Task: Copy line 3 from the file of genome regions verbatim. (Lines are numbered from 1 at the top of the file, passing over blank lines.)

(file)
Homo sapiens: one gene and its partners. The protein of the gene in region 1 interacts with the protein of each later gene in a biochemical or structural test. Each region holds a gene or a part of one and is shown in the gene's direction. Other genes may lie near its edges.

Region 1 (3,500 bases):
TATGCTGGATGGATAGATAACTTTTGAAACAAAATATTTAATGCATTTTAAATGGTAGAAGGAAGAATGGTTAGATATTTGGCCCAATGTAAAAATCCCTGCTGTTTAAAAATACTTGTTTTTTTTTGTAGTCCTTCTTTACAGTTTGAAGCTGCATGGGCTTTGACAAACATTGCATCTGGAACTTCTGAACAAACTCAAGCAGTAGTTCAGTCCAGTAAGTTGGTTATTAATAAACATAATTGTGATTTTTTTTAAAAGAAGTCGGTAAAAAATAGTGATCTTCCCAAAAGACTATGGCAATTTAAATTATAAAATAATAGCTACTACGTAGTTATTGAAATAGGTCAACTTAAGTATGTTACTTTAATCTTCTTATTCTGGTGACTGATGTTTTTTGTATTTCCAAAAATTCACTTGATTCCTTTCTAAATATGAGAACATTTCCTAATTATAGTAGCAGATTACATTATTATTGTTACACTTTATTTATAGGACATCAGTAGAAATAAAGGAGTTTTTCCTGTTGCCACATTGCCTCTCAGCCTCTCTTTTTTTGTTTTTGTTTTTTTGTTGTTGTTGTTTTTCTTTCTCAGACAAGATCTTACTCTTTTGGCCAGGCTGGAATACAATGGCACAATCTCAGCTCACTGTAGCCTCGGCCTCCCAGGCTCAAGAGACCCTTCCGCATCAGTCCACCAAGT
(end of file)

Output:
TATGCTGGATGGATAGATAACTTTTGAAACAAAATATTTAATGCATTTTAAATGGTAGAAGGAAGAATGGTTAGATATTTGGCCCAATGTAAAAATCCCTGCTGTTTAAAAATACTTGTTTTTTTTTGTAGTCCTTCTTTACAGTTTGAAGCTGCATGGGCTTTGACAAACATTGCATCTGGAACTTCTGAACAAACTCAAGCAGTAGTTCAGTCCAGTAAGTTGGTTATTAATAAACATAATTGTGATTTTTTTTAAAAGAAGTCGGTAAAAAATAGTGATCTTCCCAAAAGACTATGGCAATTTAAATTATAAAATAATAGCTACTACGTAGTTATTGAAATAGGTCAACTTAAGTATGTTACTTTAATCTTCTTATTCTGGTGACTGATGTTTTTTGTATTTCCAAAAATTCACTTGATTCCTTTCTAAATATGAGAACATTTCCTAATTATAGTAGCAGATTACATTATTATTGTTACACTTTATTTATAGGACATCAGTAGAAATAAAGGAGTTTTTCCTGTTGCCACATTGCCTCTCAGCCTCTCTTTTTTTGTTTTTGTTTTTTTGTTGTTGTTGTTTTTCTTTCTCAGACAAGATCTTACTCTTTTGGCCAGGCTGGAATACAATGGCACAATCTCAGCTCACTGTAGCCTCGGCCTCCCAGGCTCAAGAGACCCTTCCGCATCAGTCCACCAAGT